Authors : Shannon L. Farrell, Lois G. Hendrickson, Kristen L. Mastel, Katherine Adina Allen, Julia A. Kelly
The objective of this paper is to illustrate the importance and complexities of working with historical analog data that exists on university campuses. Using a case study of fruit breeding data, we highlight issues and opportunities for librarians to help preserve and increase access to potentially valuable data sets.
We worked in conjunction with researchers to inventory, describe, and increase access to a large, 100-year-old data set of analog fruit breeding data. This involved creating a spreadsheet to capture metadata about each data set, identifying data sets at risk for loss, and digitizing select items for deposit in our institutional repository.
We illustrate that large amounts of data exist within biological and agricultural sciences departments and labs, and how past practices of data collection, record keeping, storage, and management have hindered data reuse.
We demonstrate that librarians have a role in collaborating with researchers and providing direction in how to preserve analog data and make it available for reuse. This work may provide guidance for other science librarians pursing similar projects.
This case study demonstrates how science librarians can build or strengthen their role in managing and providing access to analog data by combining their data management skills with researchers’ needs to recover and reuse data.
URL : Resurfacing Historical Scientific Data: A Case Study Involving Fruit Breeding Data
DOI : https://doi.org/10.7191/jeslib.2019.1171
Authors: Wanda R Marsolek, Kristen Cooper, Shannon L. Farrell, Julia A. Kelly
In many disciplines grey literature, or works that are more ephemeral in nature and are not typically published through traditional scholarly channels, are heavily used alongside traditional materials and sources.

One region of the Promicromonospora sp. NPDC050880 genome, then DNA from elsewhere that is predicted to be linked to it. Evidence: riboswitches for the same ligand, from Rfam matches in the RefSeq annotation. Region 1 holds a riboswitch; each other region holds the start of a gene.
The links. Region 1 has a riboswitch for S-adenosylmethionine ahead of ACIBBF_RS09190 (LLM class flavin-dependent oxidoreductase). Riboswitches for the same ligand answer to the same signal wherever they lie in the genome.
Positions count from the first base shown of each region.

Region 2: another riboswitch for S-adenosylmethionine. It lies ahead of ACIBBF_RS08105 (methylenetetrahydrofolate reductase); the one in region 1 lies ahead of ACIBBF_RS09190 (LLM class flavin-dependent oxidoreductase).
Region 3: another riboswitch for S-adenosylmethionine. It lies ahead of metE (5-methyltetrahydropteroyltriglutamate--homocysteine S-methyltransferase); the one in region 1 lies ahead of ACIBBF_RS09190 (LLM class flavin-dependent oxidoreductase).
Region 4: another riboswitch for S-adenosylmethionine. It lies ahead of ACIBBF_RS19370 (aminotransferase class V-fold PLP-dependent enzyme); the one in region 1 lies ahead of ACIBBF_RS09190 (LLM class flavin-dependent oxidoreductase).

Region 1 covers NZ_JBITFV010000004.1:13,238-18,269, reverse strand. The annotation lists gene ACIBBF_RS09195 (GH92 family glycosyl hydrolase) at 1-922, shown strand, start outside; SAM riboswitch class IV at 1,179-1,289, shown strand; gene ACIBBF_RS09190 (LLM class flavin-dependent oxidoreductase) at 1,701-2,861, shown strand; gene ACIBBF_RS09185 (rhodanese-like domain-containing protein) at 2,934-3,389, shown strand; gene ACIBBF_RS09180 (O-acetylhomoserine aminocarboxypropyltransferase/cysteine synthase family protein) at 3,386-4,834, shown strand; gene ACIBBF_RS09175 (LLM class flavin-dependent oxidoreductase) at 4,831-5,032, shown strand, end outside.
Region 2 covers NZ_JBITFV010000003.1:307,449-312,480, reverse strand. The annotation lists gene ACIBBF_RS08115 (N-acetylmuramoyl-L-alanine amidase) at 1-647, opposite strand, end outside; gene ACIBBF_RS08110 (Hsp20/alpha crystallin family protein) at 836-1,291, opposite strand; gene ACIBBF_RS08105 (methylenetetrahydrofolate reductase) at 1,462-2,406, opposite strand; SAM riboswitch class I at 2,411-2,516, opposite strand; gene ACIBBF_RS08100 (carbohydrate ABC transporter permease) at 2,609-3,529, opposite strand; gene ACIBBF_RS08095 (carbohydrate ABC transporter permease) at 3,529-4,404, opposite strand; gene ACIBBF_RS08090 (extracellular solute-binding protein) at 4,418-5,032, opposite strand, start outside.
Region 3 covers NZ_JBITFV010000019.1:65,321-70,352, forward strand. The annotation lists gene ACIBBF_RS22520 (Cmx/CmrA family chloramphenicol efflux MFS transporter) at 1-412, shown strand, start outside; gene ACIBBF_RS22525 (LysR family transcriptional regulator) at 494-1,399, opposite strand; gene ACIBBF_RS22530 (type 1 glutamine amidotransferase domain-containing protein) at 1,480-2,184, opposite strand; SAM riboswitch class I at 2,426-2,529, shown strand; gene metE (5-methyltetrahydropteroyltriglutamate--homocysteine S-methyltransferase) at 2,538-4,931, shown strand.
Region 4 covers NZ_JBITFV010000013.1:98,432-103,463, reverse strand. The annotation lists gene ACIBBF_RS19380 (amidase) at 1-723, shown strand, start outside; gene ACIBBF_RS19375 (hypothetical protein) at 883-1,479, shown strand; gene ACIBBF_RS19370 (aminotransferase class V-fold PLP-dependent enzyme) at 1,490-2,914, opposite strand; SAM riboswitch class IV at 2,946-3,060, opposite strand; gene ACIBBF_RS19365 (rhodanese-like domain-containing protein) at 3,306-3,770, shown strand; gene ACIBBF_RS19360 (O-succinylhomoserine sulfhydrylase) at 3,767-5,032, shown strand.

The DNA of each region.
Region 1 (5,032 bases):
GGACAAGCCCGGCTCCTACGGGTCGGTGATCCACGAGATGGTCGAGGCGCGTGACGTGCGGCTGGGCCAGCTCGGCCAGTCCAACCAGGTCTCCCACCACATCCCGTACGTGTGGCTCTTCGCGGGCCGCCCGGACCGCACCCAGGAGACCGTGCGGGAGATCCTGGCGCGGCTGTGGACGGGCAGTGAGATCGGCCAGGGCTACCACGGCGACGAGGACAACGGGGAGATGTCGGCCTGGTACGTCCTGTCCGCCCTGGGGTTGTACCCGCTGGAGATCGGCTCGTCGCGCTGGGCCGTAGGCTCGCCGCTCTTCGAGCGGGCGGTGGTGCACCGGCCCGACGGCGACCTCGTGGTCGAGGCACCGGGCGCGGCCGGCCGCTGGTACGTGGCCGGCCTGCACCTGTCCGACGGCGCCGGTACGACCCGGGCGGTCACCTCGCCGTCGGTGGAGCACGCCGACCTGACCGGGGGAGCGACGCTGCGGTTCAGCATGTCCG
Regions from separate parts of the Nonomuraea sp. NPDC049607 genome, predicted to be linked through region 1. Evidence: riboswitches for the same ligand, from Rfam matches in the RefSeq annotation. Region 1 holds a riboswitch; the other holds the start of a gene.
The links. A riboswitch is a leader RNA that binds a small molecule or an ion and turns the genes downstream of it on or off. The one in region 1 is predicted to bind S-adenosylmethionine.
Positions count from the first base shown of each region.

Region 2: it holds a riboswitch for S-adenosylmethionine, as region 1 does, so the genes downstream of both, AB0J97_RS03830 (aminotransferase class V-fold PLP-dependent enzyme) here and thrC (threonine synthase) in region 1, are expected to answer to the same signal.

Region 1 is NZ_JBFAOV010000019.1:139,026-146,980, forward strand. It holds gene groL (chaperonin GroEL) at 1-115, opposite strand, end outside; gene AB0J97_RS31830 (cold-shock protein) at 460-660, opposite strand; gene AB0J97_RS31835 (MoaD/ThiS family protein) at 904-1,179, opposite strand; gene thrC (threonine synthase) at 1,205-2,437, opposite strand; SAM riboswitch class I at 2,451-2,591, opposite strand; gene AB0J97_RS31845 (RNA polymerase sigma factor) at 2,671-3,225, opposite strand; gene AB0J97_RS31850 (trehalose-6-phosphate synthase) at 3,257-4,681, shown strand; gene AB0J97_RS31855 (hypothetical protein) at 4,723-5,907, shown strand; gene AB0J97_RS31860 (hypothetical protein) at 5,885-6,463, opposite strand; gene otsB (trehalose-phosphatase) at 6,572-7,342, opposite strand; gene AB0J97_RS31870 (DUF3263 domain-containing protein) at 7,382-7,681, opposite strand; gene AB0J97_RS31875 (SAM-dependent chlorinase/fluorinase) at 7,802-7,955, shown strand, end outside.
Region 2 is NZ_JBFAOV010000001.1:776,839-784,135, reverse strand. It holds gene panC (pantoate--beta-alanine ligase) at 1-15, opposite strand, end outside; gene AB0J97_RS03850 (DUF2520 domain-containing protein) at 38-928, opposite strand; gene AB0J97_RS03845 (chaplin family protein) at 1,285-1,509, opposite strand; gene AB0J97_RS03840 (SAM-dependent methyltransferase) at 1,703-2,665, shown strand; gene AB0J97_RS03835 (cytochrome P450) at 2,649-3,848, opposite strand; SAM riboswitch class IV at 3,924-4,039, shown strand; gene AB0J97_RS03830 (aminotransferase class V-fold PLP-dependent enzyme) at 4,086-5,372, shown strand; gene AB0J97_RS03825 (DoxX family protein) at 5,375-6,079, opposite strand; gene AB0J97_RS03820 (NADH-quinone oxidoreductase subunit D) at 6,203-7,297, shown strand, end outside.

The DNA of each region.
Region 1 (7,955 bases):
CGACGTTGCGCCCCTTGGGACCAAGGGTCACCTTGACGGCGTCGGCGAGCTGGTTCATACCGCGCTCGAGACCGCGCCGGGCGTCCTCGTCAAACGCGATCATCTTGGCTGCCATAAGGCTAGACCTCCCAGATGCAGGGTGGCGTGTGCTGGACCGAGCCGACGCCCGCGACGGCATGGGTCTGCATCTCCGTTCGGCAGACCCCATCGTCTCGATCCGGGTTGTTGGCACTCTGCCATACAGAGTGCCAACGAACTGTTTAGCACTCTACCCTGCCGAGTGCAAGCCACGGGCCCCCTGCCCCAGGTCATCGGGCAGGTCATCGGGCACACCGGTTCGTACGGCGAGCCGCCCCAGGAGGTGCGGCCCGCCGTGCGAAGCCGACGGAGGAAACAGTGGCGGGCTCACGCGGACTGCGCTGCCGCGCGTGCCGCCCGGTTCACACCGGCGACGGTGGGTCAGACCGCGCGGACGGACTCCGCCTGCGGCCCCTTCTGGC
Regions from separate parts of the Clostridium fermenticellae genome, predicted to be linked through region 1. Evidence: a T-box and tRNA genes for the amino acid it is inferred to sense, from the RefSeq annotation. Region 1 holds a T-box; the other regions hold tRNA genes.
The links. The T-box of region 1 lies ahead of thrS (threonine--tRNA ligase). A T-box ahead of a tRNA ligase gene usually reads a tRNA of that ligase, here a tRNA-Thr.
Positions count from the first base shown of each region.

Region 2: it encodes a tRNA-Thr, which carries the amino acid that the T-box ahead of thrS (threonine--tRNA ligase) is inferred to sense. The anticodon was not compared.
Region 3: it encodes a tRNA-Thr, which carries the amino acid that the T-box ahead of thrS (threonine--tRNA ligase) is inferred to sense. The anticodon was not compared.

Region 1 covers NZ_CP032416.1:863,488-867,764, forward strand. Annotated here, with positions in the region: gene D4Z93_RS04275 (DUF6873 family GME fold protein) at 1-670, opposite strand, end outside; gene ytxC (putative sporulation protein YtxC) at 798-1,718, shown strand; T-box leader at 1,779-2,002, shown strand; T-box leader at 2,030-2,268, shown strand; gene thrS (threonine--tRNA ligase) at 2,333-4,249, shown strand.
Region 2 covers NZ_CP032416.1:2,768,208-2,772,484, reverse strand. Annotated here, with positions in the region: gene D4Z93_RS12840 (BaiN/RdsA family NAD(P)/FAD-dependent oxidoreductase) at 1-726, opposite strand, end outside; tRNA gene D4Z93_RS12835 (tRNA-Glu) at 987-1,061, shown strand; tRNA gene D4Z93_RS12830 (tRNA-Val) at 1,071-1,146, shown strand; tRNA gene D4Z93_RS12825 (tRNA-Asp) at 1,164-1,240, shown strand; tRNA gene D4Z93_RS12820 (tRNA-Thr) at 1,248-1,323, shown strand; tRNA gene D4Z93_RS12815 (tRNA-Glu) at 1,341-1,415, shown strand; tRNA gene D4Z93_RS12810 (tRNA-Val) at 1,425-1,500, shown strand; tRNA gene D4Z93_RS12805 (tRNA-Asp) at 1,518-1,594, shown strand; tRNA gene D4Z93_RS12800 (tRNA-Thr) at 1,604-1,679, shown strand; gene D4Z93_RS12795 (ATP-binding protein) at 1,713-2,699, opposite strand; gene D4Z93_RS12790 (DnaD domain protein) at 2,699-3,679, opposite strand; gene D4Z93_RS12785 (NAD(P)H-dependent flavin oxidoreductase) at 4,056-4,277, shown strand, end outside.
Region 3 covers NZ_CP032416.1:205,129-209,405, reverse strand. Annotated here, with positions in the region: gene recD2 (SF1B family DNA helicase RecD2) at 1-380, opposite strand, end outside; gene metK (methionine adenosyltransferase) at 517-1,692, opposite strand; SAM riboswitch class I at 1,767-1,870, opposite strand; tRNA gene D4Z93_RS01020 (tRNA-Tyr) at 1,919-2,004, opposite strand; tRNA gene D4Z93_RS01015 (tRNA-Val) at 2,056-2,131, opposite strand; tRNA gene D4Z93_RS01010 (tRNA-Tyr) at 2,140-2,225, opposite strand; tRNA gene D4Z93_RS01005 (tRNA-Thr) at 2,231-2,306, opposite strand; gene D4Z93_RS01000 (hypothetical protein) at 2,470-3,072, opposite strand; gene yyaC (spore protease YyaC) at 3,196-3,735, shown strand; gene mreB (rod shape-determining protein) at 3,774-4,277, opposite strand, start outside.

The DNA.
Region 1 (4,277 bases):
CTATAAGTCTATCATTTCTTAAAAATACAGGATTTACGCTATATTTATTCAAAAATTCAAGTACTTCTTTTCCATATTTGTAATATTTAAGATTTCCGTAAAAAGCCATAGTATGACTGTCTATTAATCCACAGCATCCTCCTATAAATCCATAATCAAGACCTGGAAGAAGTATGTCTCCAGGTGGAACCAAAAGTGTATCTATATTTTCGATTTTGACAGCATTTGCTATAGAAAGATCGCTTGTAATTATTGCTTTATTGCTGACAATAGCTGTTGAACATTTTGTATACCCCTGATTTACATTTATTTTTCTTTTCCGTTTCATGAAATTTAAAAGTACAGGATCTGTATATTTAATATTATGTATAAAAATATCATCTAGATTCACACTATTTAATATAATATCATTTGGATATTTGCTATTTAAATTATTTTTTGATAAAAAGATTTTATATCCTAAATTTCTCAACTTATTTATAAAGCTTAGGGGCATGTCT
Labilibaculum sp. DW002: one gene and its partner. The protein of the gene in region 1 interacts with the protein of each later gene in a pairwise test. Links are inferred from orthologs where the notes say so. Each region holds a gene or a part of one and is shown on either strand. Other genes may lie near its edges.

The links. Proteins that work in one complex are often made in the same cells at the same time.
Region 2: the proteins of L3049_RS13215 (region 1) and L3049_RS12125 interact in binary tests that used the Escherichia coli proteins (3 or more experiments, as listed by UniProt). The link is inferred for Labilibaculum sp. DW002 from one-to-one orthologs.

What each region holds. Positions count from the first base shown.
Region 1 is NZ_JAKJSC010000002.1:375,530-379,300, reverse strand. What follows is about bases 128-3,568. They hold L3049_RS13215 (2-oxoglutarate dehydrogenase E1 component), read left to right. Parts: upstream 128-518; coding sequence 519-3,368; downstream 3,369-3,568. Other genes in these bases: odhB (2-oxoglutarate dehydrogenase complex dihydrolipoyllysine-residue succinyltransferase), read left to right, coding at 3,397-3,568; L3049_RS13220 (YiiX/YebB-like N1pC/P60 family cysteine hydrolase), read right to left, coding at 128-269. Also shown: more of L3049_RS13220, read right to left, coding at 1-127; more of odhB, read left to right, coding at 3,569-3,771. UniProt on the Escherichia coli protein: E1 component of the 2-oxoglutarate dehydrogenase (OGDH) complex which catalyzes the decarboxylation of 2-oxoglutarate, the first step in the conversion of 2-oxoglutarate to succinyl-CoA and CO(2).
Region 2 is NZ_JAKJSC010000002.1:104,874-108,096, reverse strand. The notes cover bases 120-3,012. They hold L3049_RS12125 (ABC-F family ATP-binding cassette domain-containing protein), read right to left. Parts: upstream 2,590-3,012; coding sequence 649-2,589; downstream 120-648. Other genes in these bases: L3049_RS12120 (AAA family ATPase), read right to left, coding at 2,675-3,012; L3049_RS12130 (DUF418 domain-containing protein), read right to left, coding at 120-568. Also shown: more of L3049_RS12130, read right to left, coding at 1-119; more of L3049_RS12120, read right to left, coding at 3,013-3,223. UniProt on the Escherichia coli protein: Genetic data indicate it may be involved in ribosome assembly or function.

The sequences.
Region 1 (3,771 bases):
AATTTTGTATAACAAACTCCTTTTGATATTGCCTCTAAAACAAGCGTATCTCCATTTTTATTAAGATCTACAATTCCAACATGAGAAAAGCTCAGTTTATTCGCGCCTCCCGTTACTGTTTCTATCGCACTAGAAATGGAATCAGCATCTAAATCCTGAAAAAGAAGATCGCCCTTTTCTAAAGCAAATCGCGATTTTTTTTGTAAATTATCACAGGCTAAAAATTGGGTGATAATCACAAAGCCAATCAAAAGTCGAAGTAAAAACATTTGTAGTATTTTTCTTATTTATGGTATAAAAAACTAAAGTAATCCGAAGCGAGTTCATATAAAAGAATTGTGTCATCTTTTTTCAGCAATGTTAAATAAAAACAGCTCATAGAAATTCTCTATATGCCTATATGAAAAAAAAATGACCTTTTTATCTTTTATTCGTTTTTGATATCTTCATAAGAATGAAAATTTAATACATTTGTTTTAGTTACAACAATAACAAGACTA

We were interested in the type and frequency of grey literature in subject databases and in North American institutional repositories (IRs) as well as what disciplines use grey literature.
Over 100 subject databases utilized by academic researchers and the IRs of over 100 academic institutions were studied. Document type, search capabilities, and level of curation were noted. RESULTS Grey literature was present in the majority (68%) of the literature databases and almost all IRs (95%) contained grey literature.
Grey literature was present in the subject databases across all broad disciplines including arts and humanities. In these resources the most common types of grey literature were conference papers, technical reports, and theses and dissertations. The findability of the grey literature in IRs varied widely as did evidence of active collection development.
Recommendations include the development of consistent metadata standards for grey literature to enhance searching within individual resources as well as supporting future interoperability. An increased level of collection development of grey literature in institutional repositories would facilitate preservation and increase the findability and reach of grey literature.
URL : The Types, Frequencies, and Findability of Disciplinary Grey Literature within Prominent Subject Databases and Academic Institutional Repositories
DOI : http://doi.org/10.7710/2162-3309.2200